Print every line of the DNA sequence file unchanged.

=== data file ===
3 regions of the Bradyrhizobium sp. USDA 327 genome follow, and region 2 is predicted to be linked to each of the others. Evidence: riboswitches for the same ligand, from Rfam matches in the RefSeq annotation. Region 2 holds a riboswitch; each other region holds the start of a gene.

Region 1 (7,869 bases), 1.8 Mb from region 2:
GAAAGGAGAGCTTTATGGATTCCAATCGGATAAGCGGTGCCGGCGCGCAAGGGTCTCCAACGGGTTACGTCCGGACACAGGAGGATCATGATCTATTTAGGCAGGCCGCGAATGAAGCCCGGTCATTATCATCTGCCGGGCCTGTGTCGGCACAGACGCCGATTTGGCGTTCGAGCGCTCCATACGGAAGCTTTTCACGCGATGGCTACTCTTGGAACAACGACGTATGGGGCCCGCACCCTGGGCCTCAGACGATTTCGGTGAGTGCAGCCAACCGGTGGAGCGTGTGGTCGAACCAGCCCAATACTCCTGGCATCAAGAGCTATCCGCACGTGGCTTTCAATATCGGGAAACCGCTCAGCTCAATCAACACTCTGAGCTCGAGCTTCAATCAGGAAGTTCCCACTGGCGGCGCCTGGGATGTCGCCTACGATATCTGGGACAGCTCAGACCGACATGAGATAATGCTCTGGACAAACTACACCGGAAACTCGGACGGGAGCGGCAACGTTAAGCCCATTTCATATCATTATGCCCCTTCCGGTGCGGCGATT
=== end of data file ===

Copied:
3 regions of the Bradyrhizobium sp. USDA 327 genome follow, and region 2 is predicted to be linked to each of the others. Evidence: riboswitches for the same ligand, from Rfam matches in the RefSeq annotation. Region 2 holds a riboswitch; each other region holds the start of a gene.

Region 1 (7,869 bases), 1.8 Mb from region 2:
GAAAGGAGAGCTTTATGGATTCCAATCGGATAAGCGGTGCCGGCGCGCAAGGGTCTCCAACGGGTTACGTCCGGACACAGGAGGATCATGATCTATTTAGGCAGGCCGCGAATGAAGCCCGGTCATTATCATCTGCCGGGCCTGTGTCGGCACAGACGCCGATTTGGCGTTCGAGCGCTCCATACGGAAGCTTTTCACGCGATGGCTACTCTTGGAACAACGACGTATGGGGCCCGCACCCTGGGCCTCAGACGATTTCGGTGAGTGCAGCCAACCGGTGGAGCGTGTGGTCGAACCAGCCCAATACTCCTGGCATCAAGAGCTATCCGCACGTGGCTTTCAATATCGGGAAACCGCTCAGCTCAATCAACACTCTGAGCTCGAGCTTCAATCAGGAAGTTCCCACTGGCGGCGCCTGGGATGTCGCCTACGATATCTGGGACAGCTCAGACCGACATGAGATAATGCTCTGGACAAACTACACCGGAAACTCGGACGGGAGCGGCAACGTTAAGCCCATTTCATATCATTATGCCCCTTCCGGTGCGGCGATT